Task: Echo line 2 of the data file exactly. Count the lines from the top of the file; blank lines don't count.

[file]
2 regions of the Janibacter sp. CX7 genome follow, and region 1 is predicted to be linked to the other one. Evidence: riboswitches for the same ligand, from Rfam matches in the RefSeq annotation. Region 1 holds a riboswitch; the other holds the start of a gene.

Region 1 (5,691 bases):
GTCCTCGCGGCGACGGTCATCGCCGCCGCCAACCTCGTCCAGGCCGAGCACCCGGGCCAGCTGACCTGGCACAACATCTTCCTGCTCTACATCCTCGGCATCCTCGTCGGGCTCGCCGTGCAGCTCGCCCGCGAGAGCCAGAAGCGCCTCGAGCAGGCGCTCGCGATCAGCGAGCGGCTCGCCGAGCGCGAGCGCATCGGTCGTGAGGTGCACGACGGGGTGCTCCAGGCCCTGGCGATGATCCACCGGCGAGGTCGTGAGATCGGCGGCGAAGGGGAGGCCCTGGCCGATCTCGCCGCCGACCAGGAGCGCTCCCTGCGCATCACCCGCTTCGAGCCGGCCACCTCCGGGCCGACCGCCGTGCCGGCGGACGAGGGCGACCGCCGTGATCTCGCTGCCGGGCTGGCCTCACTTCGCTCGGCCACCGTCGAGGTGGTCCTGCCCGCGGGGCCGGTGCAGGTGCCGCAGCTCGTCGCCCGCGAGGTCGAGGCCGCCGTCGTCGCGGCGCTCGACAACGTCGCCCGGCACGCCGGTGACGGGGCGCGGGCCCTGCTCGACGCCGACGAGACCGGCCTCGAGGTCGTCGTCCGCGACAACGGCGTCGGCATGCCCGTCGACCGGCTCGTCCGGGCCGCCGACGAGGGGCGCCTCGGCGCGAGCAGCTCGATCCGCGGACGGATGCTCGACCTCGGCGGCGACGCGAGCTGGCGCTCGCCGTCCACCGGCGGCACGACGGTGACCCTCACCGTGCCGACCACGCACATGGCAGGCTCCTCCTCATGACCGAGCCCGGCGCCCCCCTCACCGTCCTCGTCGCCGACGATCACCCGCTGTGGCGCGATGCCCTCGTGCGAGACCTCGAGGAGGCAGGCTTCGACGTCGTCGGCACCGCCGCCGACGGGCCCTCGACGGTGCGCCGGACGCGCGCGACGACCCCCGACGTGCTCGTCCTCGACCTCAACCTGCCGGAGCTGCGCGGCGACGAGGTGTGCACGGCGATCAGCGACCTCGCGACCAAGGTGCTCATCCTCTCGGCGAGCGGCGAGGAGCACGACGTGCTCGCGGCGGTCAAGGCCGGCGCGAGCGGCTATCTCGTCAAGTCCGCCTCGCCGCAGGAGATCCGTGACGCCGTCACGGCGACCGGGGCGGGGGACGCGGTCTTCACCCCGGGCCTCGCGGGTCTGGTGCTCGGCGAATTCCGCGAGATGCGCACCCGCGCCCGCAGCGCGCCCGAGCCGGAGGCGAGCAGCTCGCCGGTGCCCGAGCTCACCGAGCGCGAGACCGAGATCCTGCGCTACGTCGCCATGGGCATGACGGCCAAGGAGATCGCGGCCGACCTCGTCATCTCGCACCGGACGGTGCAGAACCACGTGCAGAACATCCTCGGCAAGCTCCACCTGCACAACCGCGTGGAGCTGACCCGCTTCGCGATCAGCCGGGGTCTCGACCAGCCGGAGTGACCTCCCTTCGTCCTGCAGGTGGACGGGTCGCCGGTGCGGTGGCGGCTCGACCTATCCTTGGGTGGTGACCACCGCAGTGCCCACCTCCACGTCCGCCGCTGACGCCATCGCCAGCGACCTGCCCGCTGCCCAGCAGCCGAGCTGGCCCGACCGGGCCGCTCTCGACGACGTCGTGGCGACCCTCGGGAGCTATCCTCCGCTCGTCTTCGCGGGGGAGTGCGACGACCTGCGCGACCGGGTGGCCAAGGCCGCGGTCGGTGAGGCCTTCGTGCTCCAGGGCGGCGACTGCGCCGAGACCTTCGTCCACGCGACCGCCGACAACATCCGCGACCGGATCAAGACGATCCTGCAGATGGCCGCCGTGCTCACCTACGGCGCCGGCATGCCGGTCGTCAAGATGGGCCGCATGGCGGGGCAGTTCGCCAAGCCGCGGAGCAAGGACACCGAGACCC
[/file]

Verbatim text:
Region 1 (5,691 bases):